Puppy proofing your home is an important first step on your list of things to do before you bring a new puppy into your life. Puppies are lovable and fun to have around but until they are properly trained they can be a tad destructive. Puppies are curious by nature and they use their mouths and teeth to explore their world and new environments. They will put anything and everything into their mouths so if you leave it lying around it is fair game.
Before you bring a new puppy home you need to remove anything toxic or dangerous from wherever your puppy may be able to get at it. It helps to get down on your puppy’s level and look for hidden stuff under and behind furniture. You can be sure if you don’t find it your pup will. Here’s what you need to do.
How to Puppy Proof Your Home
Electrical cords. These are obviously dangerous to your pets so remove or hide them from your puppy’s reach. Place them behind furniture where your dog can’t reach or run them through tough PVC piping or Petcords cord protectors so your pup can’t chew them and get hurt.
Rubbish. This includes wastebaskets, trash cans, and plastic bags. Don’t leave them on the ground where your puppy can get at them. He will tear it up and spread it around everywhere and may swallow something that is dangerous. Check the kitchen, laundry, bedrooms, and bathrooms. Put all of them out of reach, up high or inside a cupboard if you can. Or make sure they have a secure lid. While you’re at it, remember to also keep the toilet seat down to deter your pup from diving in.
Furniture and decor. Check your furniture, cushions, curtains, rugs, and carpets for tassels, fringes, buttons, and threads that a puppy can pull on or potentially choke on. It may be a good idea to put away any expensive rugs and cushions until your puppy is house trained.
Breakables. Look for items on the floor or on tables that your puppy could knock over and break. Energetic puppies will bump into table legs and can easily knock items off. Put them away or out of reach for the time being.
Bookshelves. Items on low shelves of bookcases and stands will be a temptation to exploring pups. Books and magazines will be torn to shreds in no time if your pup can get at them. Move them to higher shelves or pack them away for now.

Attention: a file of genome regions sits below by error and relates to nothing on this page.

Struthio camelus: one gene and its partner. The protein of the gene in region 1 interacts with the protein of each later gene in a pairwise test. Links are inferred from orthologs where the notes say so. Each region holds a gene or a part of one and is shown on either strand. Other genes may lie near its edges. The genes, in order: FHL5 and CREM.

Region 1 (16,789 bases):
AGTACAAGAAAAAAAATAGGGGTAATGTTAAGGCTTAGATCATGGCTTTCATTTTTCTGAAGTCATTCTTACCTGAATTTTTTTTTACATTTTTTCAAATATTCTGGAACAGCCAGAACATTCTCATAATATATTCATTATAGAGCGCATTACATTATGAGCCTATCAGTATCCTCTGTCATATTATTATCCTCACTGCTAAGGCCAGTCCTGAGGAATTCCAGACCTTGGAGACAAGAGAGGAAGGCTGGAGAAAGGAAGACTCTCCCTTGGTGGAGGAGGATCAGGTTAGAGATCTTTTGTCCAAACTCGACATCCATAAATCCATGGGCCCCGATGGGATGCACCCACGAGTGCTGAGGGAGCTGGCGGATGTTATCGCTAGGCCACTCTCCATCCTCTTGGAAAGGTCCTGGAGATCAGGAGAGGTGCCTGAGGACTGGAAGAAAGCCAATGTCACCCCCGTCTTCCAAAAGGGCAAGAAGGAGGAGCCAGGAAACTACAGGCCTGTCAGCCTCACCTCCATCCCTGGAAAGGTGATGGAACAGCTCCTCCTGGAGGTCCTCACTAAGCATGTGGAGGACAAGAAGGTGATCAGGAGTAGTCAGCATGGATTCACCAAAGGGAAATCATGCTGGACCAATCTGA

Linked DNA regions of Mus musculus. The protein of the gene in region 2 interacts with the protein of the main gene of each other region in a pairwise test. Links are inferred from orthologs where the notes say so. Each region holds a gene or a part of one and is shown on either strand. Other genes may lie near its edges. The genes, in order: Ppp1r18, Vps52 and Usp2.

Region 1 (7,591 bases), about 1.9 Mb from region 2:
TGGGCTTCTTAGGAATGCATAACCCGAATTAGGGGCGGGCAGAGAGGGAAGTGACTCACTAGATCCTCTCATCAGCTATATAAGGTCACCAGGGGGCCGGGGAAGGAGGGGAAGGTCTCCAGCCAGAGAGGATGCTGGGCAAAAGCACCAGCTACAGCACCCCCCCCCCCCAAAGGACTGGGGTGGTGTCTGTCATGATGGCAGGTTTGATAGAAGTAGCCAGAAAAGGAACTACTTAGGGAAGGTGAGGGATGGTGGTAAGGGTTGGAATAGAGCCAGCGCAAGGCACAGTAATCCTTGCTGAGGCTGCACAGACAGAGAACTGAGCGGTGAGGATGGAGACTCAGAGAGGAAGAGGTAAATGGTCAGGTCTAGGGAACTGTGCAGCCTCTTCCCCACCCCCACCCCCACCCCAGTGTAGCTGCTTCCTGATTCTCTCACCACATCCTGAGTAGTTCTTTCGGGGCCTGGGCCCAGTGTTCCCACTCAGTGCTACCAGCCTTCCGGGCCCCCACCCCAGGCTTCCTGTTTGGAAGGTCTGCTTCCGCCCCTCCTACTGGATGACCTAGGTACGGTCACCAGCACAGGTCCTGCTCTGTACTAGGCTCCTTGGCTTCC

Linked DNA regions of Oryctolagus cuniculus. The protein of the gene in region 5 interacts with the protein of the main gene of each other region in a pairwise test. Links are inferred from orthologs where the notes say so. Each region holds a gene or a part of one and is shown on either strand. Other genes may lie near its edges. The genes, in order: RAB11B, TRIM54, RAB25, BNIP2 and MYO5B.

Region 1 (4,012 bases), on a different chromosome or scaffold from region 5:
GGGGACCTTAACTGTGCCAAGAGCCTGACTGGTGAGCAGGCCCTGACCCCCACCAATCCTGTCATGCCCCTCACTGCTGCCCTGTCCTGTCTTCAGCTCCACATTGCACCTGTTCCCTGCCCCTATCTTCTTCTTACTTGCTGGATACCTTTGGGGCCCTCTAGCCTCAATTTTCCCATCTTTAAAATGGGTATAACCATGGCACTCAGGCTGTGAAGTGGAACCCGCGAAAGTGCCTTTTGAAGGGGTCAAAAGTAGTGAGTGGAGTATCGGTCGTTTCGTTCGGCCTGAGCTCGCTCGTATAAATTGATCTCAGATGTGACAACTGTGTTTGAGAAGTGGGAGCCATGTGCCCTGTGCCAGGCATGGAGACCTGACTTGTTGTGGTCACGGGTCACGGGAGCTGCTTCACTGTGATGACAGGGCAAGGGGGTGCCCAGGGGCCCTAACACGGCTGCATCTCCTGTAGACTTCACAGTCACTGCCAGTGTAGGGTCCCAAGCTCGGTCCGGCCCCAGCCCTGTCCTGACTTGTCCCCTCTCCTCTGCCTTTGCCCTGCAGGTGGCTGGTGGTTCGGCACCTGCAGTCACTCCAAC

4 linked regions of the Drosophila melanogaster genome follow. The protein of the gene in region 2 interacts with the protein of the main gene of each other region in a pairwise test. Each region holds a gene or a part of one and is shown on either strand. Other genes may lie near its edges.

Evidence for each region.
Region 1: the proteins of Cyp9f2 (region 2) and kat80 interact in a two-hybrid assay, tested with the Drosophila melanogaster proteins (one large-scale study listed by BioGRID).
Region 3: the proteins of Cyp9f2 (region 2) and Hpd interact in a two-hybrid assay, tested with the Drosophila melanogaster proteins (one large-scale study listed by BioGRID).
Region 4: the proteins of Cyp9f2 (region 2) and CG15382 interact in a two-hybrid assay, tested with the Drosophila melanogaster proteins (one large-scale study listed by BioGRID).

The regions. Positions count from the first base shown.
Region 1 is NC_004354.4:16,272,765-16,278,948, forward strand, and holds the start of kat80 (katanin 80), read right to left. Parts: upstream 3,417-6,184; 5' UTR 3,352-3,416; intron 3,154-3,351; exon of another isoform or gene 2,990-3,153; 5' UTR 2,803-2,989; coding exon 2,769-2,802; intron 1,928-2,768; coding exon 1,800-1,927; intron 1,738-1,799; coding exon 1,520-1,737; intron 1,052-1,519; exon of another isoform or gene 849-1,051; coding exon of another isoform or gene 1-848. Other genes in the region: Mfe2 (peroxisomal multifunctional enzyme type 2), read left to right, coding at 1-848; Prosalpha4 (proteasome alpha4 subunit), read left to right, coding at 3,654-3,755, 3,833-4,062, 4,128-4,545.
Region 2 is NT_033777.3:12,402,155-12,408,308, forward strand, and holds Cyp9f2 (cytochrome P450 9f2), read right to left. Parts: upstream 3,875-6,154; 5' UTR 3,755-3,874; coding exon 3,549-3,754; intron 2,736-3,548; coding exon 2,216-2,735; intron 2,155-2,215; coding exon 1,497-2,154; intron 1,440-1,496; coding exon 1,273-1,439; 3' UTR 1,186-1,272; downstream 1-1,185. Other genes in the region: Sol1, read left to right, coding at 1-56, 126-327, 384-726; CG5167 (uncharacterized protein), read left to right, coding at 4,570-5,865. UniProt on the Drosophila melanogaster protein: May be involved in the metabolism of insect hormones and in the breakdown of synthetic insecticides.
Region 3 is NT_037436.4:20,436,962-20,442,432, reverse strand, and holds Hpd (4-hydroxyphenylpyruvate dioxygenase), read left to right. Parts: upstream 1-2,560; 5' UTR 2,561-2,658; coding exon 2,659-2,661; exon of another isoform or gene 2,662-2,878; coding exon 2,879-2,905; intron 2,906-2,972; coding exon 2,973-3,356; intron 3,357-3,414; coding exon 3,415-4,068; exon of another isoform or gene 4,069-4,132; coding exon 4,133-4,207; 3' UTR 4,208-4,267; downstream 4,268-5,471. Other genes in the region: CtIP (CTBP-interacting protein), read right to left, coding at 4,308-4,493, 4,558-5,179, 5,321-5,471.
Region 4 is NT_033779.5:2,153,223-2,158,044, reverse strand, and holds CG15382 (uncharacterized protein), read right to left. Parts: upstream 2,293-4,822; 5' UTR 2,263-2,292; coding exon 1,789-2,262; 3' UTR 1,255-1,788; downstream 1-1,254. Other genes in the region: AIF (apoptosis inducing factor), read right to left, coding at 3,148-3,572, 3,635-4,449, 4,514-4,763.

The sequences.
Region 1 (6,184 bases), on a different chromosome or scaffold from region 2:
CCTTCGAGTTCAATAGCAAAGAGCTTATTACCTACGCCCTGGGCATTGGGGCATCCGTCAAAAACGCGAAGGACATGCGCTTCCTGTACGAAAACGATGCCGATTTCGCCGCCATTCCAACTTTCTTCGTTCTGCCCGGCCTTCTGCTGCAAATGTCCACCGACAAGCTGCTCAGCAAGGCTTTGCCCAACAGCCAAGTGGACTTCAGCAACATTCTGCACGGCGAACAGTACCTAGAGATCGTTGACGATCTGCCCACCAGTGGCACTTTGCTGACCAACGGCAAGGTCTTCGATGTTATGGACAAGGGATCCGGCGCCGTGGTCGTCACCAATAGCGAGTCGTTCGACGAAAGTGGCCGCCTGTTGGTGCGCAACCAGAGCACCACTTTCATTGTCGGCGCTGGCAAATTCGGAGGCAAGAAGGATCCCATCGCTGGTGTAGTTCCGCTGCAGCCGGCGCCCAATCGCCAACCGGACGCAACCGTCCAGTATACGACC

Chair and table legs. Untrained dogs will use whatever they can to chew on. If you have wooden chair and table legs they may be subject to your puppy’s teeth. If you have expensive or antique furniture you need to protect it while your puppy is young. Cover them with some cardboard or furniture protectors that will save them from being chewed.
Shoes. This will be the first thing your new puppy goes for. If you value your shoes then don’t leave them lying around. This also goes for any other items of clothing or kids toys. Make sure the whole family is on board with picking up after themselves or risk the destruction of your favorite stuff.
Plants. Make sure there are no plants at your puppy’s level that he can chew on. When outside make sure you supervise your pup and keep him away from your garden plants as well. There are some plants that are toxic to dogs so be sure to remove these from your house and garden. The ASPCA has a poisonous plants list so you should familiarise yourself with it.
Chemicals. There are many household cleaning products that are toxic to dogs. Be sure these are hidden away in a cupboard and your puppy cannot get to them.
Check escape routes. Check your deck, balcony, and fences for any small puppy size gaps that may injure your pup or allow him to escape or get stuck. Keep doors and gates closed and close off any areas of the house or yard you don’t want your puppy getting into. Stairs can be dangerous for small puppies so keep them blocked off. Keep cupboard doors closed as well.
Check your gardens and yard for dangerous items like chemicals, sharp objects, hoses, and other garden tools. Lock it all away in a shed or cupboard so your pup cannot get hurt.
If you can’t block off access to certain areas you can use a motion-activated pet-friendly deterrent spray to keep your puppy away from these no-go areas.
Don’t punish your puppy for chewing. It’s what they do and how they interact with the world. Give him an alternative instead. Make sure your puppy has his own space and his own toys where he can play and explore without danger.
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